As she nears the end of four terms representing Minnesota’s Sixth District, she has been working hard to rehabilitate her political image so she can remain a voice on the national stage.
LYNCHBURG, Va.-- Michele Bachmann, one-time GOP presidential contender and still one of Minnesota’s most polarizing politicians, was on stage in front of 10,000 college students taking a stab at her next life chapter: Staying relevant.
The 35-minute foreign policy speech Bachmann delivered at Liberty University one recent sunny morning was her 59th speaking engagement in 16 months. She plunged into so much detail — twice mentioning that Iran has 19,000 centrifuges — that near the end, some students at a university known for its political activism slumped in their bleacher seats, fidgeting with their phones.
“What does this have to do with you?” Bachmann said, blinking at the audience, perhaps sensing their restlessness. “A nuclear weapon in the hands of Iran … could completely change your world.”
As she nears the end of four tumultuous terms representing Minnesota’s Sixth District in Congress and nearly 15 years in political life, Bachmann has been working hard to rehabilitate her political image so she can remain a voice on the national stage. She wants to be perceived as an unapologetic thought leader in a secular wilderness — not a footnote whose career includes a number of high-profile gaffes and an ethics and criminal probe into her campaign finances.
At 58, Bachmann is attempting to cast herself as more Margaret Thatcher, less Sarah Palin. That could be a tough transition. Bachmann first gained national notoriety when she suggested that newly elected President Obama held “anti-American views.” She often made accusations without proof, saying after one presidential debate that the vaccine for human papilloma virus caused mental retardation. Her legislative accomplishments have been thin. In four terms, she has gotten only three of her bills to a president’s desk.
Last week, Bachmann was back in the news for lashing out against a bipartisan bill to establish a National Women’s History Museum on the National Mall. The museum, she said in House floor speech, would “enshrine the radical feminist movement that stands against the pro-life movement, the pro-family movement, and pro-traditional marriage movement.” The museum, she warned, could become “an ideological shrine to abortion.”
In part because of such rhetorical blasts, Bachmann has become a household name, and against the odds has built her brand into a force within the GOP that enabled her presidential run. She founded the Tea Party Caucus in the House, was among the first conservatives to spearhead major protests on Obama’s health care plan and at one point became a fixture on national political talk shows.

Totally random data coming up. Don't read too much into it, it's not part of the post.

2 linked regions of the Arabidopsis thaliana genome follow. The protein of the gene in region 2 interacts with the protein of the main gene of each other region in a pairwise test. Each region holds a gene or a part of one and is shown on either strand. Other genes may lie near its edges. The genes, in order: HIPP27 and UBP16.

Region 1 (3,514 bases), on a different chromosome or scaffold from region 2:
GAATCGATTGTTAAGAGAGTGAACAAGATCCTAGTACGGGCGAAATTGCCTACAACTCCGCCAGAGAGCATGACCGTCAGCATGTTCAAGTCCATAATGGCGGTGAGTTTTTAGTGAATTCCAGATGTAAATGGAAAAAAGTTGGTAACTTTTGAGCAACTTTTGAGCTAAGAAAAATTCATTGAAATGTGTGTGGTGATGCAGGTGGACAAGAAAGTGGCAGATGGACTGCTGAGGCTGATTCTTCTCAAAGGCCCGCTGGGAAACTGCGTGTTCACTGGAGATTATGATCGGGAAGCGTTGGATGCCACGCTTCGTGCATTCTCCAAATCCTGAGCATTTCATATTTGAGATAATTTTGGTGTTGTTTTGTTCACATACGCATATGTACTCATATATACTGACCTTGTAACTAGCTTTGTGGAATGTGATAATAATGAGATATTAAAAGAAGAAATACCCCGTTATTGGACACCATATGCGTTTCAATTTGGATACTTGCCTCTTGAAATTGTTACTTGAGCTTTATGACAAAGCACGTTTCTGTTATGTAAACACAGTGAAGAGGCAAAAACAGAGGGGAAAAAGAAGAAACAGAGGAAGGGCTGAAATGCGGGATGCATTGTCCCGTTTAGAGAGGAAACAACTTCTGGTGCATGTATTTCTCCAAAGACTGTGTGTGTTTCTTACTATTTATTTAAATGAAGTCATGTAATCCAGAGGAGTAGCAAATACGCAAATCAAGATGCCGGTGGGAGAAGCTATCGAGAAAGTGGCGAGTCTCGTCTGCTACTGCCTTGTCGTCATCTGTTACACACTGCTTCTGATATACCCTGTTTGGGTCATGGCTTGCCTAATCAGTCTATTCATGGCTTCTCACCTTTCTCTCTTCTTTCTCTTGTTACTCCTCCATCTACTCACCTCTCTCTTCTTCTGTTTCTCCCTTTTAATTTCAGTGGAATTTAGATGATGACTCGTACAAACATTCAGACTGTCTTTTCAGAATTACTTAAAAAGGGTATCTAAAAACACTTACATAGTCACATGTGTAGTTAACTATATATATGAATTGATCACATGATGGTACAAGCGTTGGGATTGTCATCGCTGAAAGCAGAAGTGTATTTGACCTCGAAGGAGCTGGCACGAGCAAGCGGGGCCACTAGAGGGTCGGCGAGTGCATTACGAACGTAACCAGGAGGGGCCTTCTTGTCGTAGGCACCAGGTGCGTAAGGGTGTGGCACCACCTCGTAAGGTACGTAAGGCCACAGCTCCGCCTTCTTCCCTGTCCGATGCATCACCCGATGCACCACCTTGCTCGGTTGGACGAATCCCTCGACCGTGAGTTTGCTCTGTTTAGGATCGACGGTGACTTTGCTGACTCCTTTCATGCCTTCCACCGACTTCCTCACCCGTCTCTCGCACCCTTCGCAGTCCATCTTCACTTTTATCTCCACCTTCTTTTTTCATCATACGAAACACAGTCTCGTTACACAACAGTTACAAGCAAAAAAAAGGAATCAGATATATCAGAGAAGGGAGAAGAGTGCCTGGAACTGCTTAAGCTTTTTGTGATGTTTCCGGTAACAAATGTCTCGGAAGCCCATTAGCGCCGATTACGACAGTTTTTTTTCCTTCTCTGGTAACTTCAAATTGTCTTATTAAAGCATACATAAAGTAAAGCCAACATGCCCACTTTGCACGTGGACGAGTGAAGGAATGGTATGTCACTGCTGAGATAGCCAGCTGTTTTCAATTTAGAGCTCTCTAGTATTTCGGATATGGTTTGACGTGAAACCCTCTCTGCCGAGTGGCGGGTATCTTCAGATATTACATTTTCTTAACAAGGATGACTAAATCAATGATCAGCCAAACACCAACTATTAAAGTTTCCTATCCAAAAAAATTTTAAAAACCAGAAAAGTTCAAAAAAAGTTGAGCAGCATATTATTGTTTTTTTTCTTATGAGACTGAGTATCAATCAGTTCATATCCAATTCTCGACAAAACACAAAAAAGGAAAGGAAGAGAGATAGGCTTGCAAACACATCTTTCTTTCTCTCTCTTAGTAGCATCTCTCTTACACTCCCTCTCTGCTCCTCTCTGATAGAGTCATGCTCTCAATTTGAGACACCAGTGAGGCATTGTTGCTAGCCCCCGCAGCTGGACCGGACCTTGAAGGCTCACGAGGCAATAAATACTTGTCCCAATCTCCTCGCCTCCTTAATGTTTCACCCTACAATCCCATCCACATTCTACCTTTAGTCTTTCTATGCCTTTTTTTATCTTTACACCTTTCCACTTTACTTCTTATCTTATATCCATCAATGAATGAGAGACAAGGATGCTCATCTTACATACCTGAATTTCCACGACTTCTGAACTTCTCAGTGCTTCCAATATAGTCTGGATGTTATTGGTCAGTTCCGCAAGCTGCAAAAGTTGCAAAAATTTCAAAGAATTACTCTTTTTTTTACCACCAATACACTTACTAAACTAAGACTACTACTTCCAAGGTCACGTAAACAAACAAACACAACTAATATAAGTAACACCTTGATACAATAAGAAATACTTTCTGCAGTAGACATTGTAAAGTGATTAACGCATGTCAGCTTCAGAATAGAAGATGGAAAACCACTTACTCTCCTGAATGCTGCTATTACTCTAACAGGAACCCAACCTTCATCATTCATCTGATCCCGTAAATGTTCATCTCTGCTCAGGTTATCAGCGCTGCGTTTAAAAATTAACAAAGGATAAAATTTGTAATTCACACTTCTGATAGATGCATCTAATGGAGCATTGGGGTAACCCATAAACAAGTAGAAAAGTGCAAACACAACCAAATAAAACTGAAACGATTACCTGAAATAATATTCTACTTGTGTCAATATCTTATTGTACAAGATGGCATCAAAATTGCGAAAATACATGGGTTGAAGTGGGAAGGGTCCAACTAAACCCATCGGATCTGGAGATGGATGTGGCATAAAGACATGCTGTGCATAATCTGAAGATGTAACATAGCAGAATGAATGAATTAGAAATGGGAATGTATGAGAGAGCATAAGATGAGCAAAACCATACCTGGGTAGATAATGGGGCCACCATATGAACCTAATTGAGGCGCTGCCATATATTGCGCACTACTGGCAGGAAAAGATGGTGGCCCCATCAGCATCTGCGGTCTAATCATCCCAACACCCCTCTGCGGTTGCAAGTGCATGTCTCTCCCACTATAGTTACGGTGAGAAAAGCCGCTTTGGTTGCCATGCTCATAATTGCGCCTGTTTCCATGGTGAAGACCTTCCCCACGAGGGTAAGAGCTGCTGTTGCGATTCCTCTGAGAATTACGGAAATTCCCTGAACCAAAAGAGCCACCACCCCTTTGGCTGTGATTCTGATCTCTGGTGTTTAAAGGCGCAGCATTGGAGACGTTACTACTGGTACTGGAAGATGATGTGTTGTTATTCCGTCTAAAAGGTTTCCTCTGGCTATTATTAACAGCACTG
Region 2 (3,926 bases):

But lately, in addition to the occasional outburst, Bachmann also schedules time weekly to study foreign affairs. She has taken advantage of government-sponsored travel — a perk of serving on the House Intelligence Committee — to visit distant parts of the world and master the names of foreign leaders. This year, she addressed the Oxford Union, a prestigious debating society at England’s Oxford University.
“I think I have an extremely important voice,” the congresswoman said in an interview. “I’ll be speaking, I’ll be writing. I’ll be involved in some public policy organizations and then also, probably, my voice will be part of the national media as well. I’m looking forward to just continuing to bring a very strong, independent-minded voice.”
Former Minnesota Sen. Norm Coleman, who heads the political group American Action Network, said Bachmann will not “slip quietly into the night.” Bachmann, he predicted, “is going to be a voice, she’s going to be out there. I presume she will have lots of opportunities.”
Bachmann’s critics are dubious about whether she can fashion a post-congressional role for herself in the crowded landscape of conservative pundits.
“She has a lot to offer if she wants to reach outside of her own self interests,” said John Gilmore, a St. Paul attorney and conservative blogger who co-authored a critical e-book called “Bachmannistan.”
“That’s always been the case with Michele Bachmann, but I’ve never seen her do it,” Gilmore added.
Life after Congress
Retiring members of Congress typically walk three or four well-worn paths to a less public life. They can lead a think tank, migrate to the private sector, while giving occasional speeches, or they can move to the money side of politics, with a job in lobbying or government relations.
Coleman has carved out his own second life after losing to Sen. Al Franken in 2008 and now is a law firm partner who also raises money for GOP candidates nationally through his political action committee.
“You don’t always have it all planned out,” Coleman said. “A lot of my colleagues going out don’t have it all planned. … Some of the advice is don’t rush into things too quick.”
As she travels the country, Bachmann often talks about the power of misery, survival and redemption. Her oft-told story of rising to presidential contender from humble beginnings is part Oliver Twist, part Horatio Alger. Her dad left, her parents divorced. She and her three brothers packed into an apartment with their mother, where they had to sell all the wedding gifts and furniture. Bachmann tells audiences that while her mother qualified for public assistance, she refused to take it. Instead, everyone got paper routes and other jobs.